Foremost civic-tech organisation and leader of the advocacy for fiscal transparency and accountability in Nigeria, BudgIT, has ranked Rivers State the most fiscally performing state in the Federation, for maintaining its overall fiscal performance, just like it did in 2020 and 2021.
BudgIT’s research and policy advisory lead, Mr Iniobong Usen made this known during the official presentation of the states’ reports for the 2022 edition, themed “Sustainable Governance Reforms for a New Era” today (October 13, 2022) in Abuja.
The states’ report, which is BudgIT’s signature analysis, assesses and ranks the fiscal performance of all 36 states, from the most sustainable to the least sustainable.
According to Usen, all states were rated based on five metrics.
“Index ‘A’ examines states’ ability to meet operating expenses (recurrent expenditure) with only their internally generated revenue (IGR); Index ‘A1’ looks at the percentage year-on-year growth of each state’s IGR.
“Index ‘B’ reviews states’ ability to cover all operating expenses and loan repayment obligations with their total revenue (internally generated revenue + statutory transfers + aids and grants) without resorting to borrowing.
“Index ‘C’ estimates the debt sustainability of the states using four major Indicators: Debt as a per cent of GDP, debt as a per cent of revenue, debt service as a per cent of revenue and personnel cost as a per cent of revenue.
“Index ‘D’ evaluates the degree to which each state is prioritising capital expenditure concerning their operating expenses (recurrent expenditure),” he explained.
According to him, Kaduna and Cross River made it to the top five on the overall fiscal performance ranking, while Yobe State dropped to the bottom 5, having fallen 13 places from 21st in 2021 to 34th position in 2022.
Usen said that based on index ‘A’, just two states (Lagos and Rivers) generated enough revenues internally to take care of their operating expenses.
“Comparatively, the operating expenses of Yobe and Bayelsa (the least ranked states on index ‘A’) had more than seven times the revenues generated by both states internally, reinforcing the heavy reliance on federal transfers and budget support to fund their budgets.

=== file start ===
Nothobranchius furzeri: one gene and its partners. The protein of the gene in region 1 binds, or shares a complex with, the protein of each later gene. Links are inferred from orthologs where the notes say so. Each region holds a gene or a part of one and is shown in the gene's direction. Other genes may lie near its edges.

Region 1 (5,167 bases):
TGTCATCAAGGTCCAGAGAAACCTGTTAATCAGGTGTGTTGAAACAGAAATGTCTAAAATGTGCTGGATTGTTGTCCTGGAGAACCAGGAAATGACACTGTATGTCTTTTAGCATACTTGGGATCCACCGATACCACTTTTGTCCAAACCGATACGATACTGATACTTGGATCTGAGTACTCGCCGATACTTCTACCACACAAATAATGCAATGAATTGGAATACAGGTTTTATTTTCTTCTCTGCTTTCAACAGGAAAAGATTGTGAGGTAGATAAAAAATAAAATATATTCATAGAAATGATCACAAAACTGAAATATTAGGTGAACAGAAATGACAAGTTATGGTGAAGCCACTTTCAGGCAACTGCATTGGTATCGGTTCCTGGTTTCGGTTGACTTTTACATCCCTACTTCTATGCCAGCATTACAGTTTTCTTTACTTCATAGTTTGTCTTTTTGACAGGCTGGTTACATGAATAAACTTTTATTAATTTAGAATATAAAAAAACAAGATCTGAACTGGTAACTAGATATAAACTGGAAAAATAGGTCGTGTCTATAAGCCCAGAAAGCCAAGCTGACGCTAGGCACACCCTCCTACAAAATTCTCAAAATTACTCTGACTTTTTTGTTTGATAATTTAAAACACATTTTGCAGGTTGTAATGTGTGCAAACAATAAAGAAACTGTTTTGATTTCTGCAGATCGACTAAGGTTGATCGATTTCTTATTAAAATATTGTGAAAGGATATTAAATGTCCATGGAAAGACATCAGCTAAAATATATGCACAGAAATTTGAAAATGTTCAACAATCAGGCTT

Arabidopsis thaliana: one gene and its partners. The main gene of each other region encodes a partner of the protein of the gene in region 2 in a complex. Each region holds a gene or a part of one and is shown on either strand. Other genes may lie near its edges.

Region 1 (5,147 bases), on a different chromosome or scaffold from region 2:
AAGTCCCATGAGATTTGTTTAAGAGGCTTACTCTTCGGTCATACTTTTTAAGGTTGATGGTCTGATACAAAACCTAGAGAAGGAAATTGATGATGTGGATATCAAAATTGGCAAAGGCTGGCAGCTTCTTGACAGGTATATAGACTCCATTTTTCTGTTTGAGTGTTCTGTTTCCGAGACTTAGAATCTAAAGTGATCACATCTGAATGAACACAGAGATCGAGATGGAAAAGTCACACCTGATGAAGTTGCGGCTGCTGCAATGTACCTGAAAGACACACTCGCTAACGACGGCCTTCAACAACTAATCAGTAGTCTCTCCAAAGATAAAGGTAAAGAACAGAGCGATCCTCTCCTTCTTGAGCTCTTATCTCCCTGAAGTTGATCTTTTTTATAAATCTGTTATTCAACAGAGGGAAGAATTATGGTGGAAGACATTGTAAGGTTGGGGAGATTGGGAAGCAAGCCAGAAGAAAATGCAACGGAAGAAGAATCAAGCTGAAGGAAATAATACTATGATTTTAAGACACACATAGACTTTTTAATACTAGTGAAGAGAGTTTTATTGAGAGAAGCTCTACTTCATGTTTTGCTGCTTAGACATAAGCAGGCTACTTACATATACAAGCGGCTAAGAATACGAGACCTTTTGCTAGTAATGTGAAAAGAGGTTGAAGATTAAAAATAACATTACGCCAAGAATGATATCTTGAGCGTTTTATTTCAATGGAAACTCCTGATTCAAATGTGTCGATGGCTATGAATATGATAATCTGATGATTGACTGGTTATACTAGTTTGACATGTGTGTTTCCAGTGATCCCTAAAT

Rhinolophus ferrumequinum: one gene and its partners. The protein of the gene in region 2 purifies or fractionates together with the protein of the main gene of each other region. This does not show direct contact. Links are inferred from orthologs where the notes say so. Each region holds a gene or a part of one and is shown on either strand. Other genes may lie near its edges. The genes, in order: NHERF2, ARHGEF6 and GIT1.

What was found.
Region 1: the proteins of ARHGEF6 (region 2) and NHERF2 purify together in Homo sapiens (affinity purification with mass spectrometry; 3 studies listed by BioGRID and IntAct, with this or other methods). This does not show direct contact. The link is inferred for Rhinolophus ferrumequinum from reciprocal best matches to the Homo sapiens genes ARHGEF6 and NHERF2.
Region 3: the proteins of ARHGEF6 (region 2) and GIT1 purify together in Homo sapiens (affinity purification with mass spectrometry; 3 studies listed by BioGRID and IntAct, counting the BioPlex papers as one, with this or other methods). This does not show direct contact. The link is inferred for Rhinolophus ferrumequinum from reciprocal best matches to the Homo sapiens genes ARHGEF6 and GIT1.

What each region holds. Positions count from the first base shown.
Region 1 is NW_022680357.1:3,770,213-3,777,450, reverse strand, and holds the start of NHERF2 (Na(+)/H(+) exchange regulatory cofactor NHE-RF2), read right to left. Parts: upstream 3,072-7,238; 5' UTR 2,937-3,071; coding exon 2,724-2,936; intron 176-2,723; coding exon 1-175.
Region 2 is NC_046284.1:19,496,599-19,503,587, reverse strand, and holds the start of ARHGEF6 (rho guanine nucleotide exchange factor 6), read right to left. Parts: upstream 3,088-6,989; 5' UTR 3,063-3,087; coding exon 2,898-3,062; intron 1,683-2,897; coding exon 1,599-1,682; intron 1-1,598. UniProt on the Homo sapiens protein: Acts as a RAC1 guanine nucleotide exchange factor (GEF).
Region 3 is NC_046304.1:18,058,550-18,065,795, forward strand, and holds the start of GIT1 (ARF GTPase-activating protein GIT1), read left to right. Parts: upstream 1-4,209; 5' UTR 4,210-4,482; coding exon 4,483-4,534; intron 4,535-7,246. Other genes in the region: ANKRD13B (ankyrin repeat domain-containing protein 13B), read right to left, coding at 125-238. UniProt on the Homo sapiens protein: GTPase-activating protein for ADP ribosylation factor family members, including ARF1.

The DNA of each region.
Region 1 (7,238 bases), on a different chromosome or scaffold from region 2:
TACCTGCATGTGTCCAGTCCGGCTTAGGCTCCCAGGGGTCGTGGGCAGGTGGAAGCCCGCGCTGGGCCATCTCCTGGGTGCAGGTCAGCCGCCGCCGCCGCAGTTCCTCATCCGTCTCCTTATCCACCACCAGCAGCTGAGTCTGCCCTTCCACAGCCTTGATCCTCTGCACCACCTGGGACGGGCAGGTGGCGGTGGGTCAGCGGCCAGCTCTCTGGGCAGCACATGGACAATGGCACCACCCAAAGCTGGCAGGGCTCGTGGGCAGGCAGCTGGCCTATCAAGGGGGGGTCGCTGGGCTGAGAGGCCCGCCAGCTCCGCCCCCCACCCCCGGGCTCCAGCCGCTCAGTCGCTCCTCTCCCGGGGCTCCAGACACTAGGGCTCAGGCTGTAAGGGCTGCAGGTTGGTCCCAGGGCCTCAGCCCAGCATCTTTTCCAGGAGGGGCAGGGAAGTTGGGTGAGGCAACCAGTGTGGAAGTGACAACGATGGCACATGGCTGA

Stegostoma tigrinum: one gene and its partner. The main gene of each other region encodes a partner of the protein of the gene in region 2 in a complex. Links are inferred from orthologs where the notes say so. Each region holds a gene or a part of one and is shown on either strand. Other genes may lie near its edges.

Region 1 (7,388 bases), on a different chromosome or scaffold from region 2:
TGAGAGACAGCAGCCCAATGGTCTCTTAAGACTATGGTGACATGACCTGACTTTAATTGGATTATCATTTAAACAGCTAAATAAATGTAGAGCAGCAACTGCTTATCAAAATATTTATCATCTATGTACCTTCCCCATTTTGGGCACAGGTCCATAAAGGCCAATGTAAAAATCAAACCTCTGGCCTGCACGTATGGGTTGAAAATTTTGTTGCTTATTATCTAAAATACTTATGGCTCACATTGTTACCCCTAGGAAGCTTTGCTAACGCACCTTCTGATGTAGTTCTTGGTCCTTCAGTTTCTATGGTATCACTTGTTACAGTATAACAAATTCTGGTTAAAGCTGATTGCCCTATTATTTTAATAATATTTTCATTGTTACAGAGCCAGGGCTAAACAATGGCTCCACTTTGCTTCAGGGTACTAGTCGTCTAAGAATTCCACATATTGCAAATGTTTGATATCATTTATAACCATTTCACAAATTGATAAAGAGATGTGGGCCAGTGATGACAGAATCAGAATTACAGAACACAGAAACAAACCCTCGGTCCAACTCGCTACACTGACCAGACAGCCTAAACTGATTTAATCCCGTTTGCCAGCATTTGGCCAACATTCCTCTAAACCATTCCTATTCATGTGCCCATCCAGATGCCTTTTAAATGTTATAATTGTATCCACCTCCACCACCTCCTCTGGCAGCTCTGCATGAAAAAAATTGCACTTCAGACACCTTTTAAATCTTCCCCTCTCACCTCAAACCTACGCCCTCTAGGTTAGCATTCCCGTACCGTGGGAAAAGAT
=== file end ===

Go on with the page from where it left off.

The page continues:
“On index ‘A1’, save for three states which ranked the least Anambra, Kogi and Kebbi – 33 states experienced an increase in their IGR from the previous year, with 13 states growing their IGR by more than 50 per cent.
“Jigawa, Delta, Ebonyi, Akwa Ibom and Nasarawa ranked first to fifth, respectively, on index ‘C’ which assessed the debt sustainability of the 36 states,” he explained.
Furthermore, he said that Cross River, Ogun, Imo, Osun and Plateau were the bottom five states on index ‘C’.
“Lagos State, with a capital importation of $31.78bn between 2019 and 2021, received 99.19 per cent of the cumulative capital importation for 36 states of the Federation. Interestingly, 11 states received no capital importation between 2019 and 2021,” he said.
Speaking of debt sustainability, Usen said that the cumulative debt stock of the 36 states grew by 8.68 per cent from N5.86tn in 2020 to N6.37tn in 2021.
“A more disaggregated view of the subnational debt shows that 11 states reduced their total debt liability, with Delta State having the most impressive decline of 33.84 per cent.
“Four states – Oyo, Yobe, Ogun and Sokoto – grew their total debt stock by more than 40 per cent from 2020,” he said.
He listed the five most indebted states – Lagos, Kaduna, Rivers, Ogun and Cross River – as responsible for 37.09 per cent of total sub-national debt.
“Kogi State, with a foreign debt year-on-year growth of 85.65 per cent ranked first among the 17 states that grew foreign debt in 2021.
“The four states with the highest dollar-denominated debt ($250mn and above) –Lagos, Kaduna, Cross River and Edo – are the most susceptible to exchange rate volatility,” Usen explained.
He said that the cumulative expenditure of the 36 states increased by 27 per cent from N5.23tn in 2020 to N6.64tn in 2021.
“Notwithstanding, while 31 states increased their total expenditure from the previous year, five states reduced their expenditure, with Zamfara having the highest decline of 15.59 per cent.
“However, the cumulative personnel cost of the 36 States grew by 5.38 per cent from N1.46tn in 2020 to N1.54tn in 2021. Interestingly, nine states reduced their overhead cost from the previous year, signalling a reduction in the cost of governance.
“Conversely, 11 states increased their overhead cost from the previous year by more than 40 per cent, with Akwa Ibom having the highest growth,” he said.
Usen said that, commendably, cumulative spending on capital expenditure by the 36 states grew by 52.52 per cent from N1.77tn in 2020 to N2.70tn in 2021.
“Eight states increased the capital expenditure year-on-year by more than 100 per cent. However, just five states – including Anambra, Ebonyi, Cross River, Kaduna and Rivers – prioritised capital expenditure over operation expenses, signalling the prioritisation of investments in infrastructure, job creation and human capital development.
“On fiscal transparency, the 36 states of the Federation currently publish promptly their proposed budgets, approved budgets, budget implementation reports, and audited financial statements for both the states and the local governments.
“In the same vein, many states have enacted an audit law that grants operational and financial autonomy to the offices of auditors-general of the state and local governments, thereby empowering their supreme audit institutions to effectively hold governments accountable,” he said.